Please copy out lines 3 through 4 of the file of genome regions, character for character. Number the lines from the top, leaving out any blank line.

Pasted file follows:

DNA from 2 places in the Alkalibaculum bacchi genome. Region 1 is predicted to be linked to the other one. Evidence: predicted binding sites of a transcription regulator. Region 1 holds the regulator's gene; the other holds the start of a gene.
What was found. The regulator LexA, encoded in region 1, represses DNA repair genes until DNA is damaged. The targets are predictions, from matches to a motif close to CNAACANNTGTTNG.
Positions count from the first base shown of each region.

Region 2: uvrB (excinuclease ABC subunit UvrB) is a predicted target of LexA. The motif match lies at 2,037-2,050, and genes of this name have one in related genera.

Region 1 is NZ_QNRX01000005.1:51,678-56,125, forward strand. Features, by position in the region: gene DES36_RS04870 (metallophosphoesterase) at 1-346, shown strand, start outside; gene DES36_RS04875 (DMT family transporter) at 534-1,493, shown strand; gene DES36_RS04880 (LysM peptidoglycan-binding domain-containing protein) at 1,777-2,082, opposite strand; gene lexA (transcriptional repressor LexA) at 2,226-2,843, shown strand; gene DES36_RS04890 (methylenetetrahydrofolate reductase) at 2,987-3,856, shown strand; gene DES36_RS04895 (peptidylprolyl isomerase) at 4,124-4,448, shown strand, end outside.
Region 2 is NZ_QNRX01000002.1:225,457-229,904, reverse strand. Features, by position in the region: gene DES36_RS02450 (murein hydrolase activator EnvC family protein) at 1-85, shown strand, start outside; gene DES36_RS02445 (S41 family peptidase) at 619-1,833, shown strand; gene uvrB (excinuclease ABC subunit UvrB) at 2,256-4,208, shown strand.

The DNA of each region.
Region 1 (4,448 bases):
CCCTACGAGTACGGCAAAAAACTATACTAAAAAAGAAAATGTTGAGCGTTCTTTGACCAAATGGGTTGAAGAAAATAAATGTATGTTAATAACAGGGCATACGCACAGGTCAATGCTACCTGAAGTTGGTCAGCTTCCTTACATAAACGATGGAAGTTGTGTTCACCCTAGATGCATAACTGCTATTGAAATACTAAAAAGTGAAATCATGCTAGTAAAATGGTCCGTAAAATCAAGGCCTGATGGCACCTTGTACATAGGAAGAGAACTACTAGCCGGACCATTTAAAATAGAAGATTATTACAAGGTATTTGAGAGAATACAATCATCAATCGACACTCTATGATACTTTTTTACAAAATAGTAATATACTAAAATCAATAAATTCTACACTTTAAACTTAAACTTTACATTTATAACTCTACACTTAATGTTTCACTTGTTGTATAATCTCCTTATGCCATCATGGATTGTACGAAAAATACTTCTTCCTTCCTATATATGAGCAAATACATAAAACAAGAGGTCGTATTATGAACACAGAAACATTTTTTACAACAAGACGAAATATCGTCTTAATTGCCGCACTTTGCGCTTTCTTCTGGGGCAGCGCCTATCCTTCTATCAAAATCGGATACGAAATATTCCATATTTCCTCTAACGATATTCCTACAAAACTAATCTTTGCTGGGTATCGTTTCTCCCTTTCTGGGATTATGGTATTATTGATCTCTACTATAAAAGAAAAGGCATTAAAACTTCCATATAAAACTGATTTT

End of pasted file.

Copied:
Positions count from the first base shown of each region.

Region 2: uvrB (excinuclease ABC subunit UvrB) is a predicted target of LexA. The motif match lies at 2,037-2,050, and genes of this name have one in related genera.